We can also test additional hypotheses about the differences in the coefficients for different levels of rank. Below we test that the coefficient for rank=2 is equal to the coefficient for rank=3. The first line of code below creates a row matrix l that defines the test we want to perform. In this case, we want to test the difference (subtraction) of the terms for rank=2 and rank=3 (i.e. the 4th and 5th terms in the model). To contrast these two terms, we multiply one of them by 1, and the other by -1. The other terms in the model are not involved in the test, so they are multiplied by 0. The second line of code below uses L=l to tell R that we wish to base the test on the row matrix l (rather than using the Terms option as we did above).

l <- cbind(0,0,0,1,-1,0)
wald.test(b=coef(myprobit), Sigma=vcov(myprobit), L=l)
## Wald test:
## ----------
## Chi-squared test:
## X2 = 5.6, df = 1, P(> X2) = 0.018

The chi-squared test statistic of 5.5 with 1 degree of freedom is associated with a p-value of 0.019, indicating that the difference between the coefficient for rank=2 and the coefficient for rank=3 is statistically significant.

You can also use predicted probabilities to help you understand the model. To do this, we first create a data frame containing the values we want for the independent variables.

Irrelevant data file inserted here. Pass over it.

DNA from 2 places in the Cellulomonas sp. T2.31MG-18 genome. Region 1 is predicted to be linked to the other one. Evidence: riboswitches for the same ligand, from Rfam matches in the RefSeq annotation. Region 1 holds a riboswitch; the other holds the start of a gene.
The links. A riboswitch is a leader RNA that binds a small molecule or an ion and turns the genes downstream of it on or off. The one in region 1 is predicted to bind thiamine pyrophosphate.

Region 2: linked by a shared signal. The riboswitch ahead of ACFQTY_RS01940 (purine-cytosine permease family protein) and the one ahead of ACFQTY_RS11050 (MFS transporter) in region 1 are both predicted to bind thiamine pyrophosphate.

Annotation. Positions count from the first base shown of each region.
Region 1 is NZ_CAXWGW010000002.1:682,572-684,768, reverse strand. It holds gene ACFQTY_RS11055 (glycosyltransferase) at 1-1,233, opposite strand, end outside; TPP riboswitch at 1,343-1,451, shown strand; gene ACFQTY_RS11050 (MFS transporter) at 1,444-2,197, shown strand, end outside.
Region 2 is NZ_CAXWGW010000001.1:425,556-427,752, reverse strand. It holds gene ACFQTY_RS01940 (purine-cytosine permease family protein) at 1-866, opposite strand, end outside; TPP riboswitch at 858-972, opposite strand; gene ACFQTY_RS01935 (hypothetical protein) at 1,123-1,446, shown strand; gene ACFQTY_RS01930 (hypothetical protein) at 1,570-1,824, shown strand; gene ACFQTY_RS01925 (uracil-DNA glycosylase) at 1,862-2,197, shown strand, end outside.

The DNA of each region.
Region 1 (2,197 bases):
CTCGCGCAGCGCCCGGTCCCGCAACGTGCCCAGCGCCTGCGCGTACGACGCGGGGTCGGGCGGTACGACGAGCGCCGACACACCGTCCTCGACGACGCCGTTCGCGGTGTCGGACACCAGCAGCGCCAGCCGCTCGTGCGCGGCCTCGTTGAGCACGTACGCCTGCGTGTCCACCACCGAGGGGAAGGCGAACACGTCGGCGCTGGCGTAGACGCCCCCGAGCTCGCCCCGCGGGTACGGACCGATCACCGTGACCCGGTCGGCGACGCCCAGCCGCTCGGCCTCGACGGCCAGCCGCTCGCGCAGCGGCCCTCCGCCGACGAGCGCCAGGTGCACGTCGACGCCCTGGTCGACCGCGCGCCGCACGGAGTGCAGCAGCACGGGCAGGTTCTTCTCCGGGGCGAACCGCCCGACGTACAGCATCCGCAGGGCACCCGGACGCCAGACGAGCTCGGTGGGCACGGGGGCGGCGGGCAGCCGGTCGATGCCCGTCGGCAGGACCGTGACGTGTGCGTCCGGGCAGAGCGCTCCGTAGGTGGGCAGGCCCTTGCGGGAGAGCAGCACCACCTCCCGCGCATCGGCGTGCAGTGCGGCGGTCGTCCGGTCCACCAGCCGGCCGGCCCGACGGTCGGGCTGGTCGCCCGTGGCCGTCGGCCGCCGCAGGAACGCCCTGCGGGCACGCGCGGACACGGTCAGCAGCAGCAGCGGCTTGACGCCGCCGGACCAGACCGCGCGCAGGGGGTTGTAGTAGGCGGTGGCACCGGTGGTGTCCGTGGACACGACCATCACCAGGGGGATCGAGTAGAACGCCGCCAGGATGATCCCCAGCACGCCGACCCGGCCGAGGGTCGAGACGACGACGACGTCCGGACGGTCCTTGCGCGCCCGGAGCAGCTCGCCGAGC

newdata <- data.frame(
  gre = rep(seq(from = 200, to = 800, length.out = 100), 4 * 4),
  gpa = rep(c(2.5, 3, 3.5, 4), each = 100 * 4),
  rank = factor(rep(rep(1:4, each = 100), 4)))

##   gre gpa rank
## 1 200 2.5    1
## 2 206 2.5    1
## 3 212 2.5    1
## 4 218 2.5    1
## 5 224 2.5    1
## 6 230 2.5    1

Now we can predict the probabilities for our input data as well as their standard errors. These are stored as new variable in the data frame with the original data, so we can plot the predicted probabilities for different gre scores. We create four plots, one for each level of gpa we used (2.5, 3, 3.5, 4) with the colour of the lines indicating the rank the predicted probabilities were for.